Namsen is a 229-kilometer-long river in North-Trøndelag. Its springs are in the Børgefjell National Park and its estuary near the town of Namsos. Learn more about the Norwegian Queen of salmon rivers.
However, the Queen also has several princesses to choose between, and is therefore one of Norway’s best salmon fishing places. The Namsen River runs through the county of Nord-Trøndelag in the northern part of Central Norway. This is the country’s heartland, where rich agricultural plains contrast with majestic mountains and a rocky coastline. Although the Namsen is not the longest river in Norway, it’s certainly one of the most powerful.
The Namsen is famous for its big salmon, with fish weighing more than 20 kg (40 pound) being caught every year. Fishing by boat – known as harling – is customary, and both the boats and fishing methods used are very traditional. The fisherman can have several rods out at the same time while his private oarsman takes the boat downstream.
Related: Salmon Fishing in Norway
The Sanddøla, Nordelva, Bjøra and Høyland watercourse (which includes Eidsvatnet, Eida, Grongstadvatnet and Søråa) are also wonderful rivers for salmon fishing. In traditional English style, harling is a common fishing method in the Namsen. Combining flair and their knowledge of salmon, skilled rowers guide you down the river while you take care of two or three rods.
The river is steeped in history. It first came to prominence in the 19th century when adventurous British fishermen first started visiting the river, returning with stories not just of the abundance of salmon but also of many huge salmon!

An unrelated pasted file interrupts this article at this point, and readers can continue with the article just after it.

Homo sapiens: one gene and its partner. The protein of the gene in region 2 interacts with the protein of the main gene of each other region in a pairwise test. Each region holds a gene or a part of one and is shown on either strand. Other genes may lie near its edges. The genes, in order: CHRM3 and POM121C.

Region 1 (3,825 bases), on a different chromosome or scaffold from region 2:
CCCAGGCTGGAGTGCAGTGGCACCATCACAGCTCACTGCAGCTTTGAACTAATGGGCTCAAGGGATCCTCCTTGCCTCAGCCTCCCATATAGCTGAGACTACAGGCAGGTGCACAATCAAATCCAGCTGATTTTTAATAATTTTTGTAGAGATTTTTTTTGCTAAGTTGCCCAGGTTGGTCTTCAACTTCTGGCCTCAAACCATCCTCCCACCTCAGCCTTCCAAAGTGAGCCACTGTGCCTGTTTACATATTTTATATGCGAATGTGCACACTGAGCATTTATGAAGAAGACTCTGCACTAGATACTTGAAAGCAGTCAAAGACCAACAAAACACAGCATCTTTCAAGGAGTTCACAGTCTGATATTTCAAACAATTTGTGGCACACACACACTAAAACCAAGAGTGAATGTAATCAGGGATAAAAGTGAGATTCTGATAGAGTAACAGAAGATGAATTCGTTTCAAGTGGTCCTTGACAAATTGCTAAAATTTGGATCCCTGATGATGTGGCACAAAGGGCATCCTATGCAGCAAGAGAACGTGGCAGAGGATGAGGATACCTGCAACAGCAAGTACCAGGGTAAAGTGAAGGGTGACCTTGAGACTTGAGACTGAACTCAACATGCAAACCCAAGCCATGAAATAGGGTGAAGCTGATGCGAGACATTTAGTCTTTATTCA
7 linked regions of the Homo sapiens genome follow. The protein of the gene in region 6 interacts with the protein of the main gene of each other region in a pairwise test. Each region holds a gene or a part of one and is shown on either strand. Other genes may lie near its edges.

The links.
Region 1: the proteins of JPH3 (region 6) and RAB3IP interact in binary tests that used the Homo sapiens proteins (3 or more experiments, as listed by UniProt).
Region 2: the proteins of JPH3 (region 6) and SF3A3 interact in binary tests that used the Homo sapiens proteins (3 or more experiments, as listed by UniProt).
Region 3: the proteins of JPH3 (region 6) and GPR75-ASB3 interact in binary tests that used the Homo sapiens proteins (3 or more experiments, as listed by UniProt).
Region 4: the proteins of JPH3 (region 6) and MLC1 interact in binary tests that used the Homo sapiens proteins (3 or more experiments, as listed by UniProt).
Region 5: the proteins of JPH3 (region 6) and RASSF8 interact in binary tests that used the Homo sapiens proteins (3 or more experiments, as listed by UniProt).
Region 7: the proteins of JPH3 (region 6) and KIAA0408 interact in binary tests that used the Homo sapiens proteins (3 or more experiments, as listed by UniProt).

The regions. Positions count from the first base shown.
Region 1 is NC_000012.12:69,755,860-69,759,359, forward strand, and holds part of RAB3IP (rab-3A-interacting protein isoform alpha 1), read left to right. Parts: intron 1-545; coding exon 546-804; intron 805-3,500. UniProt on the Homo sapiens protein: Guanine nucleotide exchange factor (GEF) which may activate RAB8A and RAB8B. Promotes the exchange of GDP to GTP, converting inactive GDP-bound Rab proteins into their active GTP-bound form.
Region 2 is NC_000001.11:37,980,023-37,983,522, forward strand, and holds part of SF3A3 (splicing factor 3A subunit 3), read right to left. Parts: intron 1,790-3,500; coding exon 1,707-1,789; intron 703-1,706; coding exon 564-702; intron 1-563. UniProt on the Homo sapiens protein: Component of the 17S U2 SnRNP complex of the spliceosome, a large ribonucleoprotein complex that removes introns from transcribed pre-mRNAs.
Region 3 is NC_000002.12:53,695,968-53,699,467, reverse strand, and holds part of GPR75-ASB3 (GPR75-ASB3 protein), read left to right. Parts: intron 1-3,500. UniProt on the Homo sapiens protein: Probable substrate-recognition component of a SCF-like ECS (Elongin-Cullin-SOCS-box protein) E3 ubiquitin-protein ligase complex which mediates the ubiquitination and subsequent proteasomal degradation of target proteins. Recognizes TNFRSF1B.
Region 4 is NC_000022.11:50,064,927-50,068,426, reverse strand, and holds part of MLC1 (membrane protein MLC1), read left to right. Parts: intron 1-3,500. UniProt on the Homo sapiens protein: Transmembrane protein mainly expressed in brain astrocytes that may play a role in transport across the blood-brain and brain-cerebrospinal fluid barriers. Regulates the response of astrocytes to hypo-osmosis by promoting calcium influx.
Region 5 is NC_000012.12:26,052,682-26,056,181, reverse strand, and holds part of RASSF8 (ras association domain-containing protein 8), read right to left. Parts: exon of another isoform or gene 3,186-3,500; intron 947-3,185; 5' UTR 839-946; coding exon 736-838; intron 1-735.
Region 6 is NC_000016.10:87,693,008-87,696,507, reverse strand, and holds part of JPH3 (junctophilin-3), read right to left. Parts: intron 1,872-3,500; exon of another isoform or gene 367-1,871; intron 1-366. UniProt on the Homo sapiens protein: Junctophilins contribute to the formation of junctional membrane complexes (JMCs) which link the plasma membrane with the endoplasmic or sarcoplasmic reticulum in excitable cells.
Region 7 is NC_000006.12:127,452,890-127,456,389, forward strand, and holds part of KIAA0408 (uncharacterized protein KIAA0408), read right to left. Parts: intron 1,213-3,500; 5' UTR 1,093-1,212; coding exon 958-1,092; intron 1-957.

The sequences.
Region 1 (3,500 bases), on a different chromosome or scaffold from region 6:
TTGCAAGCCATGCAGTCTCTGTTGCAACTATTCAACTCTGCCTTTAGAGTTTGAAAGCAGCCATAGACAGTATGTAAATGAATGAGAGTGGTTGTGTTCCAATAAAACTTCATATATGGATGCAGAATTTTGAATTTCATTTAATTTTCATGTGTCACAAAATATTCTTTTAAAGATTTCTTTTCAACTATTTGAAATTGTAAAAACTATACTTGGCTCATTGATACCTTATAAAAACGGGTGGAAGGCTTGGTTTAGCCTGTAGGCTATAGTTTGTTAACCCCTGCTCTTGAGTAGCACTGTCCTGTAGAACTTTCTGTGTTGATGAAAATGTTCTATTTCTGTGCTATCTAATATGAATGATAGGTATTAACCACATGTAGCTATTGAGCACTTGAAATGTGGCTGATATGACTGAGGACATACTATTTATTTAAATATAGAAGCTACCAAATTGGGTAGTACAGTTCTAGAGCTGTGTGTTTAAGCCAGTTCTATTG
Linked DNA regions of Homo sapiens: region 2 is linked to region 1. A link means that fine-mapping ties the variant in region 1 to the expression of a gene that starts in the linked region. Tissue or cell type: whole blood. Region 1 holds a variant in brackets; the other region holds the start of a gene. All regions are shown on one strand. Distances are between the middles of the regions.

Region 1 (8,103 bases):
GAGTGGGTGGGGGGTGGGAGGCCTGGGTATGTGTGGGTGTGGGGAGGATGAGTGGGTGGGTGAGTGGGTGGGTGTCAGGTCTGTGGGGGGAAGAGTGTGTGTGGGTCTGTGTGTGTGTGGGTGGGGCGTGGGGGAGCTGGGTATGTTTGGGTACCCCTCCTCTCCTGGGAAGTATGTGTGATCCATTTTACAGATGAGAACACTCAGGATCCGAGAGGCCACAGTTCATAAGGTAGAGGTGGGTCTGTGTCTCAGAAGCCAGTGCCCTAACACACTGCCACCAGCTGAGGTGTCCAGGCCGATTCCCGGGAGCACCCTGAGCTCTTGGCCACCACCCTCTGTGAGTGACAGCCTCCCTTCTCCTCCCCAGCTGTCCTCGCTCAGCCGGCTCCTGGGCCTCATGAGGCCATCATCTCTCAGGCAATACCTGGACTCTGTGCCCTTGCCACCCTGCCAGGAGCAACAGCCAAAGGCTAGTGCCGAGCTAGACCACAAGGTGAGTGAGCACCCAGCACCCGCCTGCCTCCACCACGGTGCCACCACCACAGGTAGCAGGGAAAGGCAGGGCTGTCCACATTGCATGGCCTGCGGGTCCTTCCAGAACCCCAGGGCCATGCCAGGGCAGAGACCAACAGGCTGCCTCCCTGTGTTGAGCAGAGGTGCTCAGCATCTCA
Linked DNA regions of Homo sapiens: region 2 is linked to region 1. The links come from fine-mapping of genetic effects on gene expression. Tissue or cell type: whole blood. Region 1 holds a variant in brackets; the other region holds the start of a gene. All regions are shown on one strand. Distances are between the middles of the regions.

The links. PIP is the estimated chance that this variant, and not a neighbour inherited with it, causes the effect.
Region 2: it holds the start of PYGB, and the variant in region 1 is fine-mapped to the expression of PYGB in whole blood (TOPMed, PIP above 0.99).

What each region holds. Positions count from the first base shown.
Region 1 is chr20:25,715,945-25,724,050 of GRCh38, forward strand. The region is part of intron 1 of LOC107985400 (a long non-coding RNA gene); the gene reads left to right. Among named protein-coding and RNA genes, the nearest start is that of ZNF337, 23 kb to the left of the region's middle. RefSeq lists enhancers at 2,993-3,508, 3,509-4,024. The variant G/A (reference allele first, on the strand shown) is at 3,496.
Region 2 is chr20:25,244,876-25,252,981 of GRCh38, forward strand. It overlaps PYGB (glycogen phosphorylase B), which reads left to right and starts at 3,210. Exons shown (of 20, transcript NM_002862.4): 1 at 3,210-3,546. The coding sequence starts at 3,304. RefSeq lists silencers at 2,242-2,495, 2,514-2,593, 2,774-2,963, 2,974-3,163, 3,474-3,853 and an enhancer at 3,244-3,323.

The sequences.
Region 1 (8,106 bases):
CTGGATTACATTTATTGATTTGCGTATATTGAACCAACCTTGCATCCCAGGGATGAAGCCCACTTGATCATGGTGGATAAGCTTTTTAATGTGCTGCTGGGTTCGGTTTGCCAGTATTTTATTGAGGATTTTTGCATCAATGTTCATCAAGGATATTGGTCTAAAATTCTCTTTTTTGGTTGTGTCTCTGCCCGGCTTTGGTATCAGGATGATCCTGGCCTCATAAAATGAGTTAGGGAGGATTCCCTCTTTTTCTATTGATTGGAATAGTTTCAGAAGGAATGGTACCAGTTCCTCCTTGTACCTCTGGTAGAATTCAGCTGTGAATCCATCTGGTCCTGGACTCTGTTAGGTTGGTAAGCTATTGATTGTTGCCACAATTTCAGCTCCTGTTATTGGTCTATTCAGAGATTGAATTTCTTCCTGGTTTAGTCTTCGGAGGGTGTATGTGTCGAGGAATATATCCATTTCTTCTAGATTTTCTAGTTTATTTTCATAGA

The largest salmon caught on a rod in Namsen weighed 31.5 kilos (69.4 pounds). In 2009, a salmon of 24.7 kilos (54.5 pounds) was caught, which is a record in recent times.
Related: Scandinavian Salmon
The Høyland watercourse comprises the following rivers: Søråda, Eida, Flakken and Flåttelva. With an average weight of 5-6 kg, the river Bjøra is known as the river in the Namsen watercourse with the biggest salmon. Read more about salmon fishing in the river Bjøra.
Double-handed rods are almost mandatory as even in low-water the Namsen is a big and powerful river. The fly-fishing on the river really starts to get going from mid-late June when the water levels have dropped. Regardless of when you go, having a full range of flies from floating to fast sink is always recommended.
In addition to salmon, there is also trout and the salmon species namsblank, a raw cold relict salmon. Relict salmon are salmon species that live their whole lives in fresh water.
The river Sanddøla is ideal for fly fishing from the bank, but fishing from a boat is possible in the lower reaches of the river. The average size of salmon caught in the river is 4-6 kg, which is slightly higher than the average for the river Namsen. Read more about salmon fishing in the river Sanddøla.
During bright sunny days in mid-July sometimes success is best found at the bottom of some of the deeper pools. Although a strict rotation is not in place, the river is roughly broken up into 4 beats. The size of the river and the fact that it is all double-bank means at no time does one feel confined.
Related: A Norwegian Eldorado for Anglers
Just beaten by the Tana River in Finnmark and the two South Trøndelag salmon paradises Gaula and Orkla, Namsen holds its place as Norway’s fourth best salmon river.
The Middle beat consists of both the excellent and productive Home Pool as well as some of the most scenic stretches of fishing at Namsentunet. Fast streamy water and classic necks and tails make this feel like a very fishy area!
“Salmon have their ways at different water levels. It is the fisherman who gets the fish, but it is the rower who controls the boat, “says a harling boatman.
The Norwegian Queen of Salmon Rivers, written by Tor Kjolberg
Feature image (on top): Photo by Visit Grong.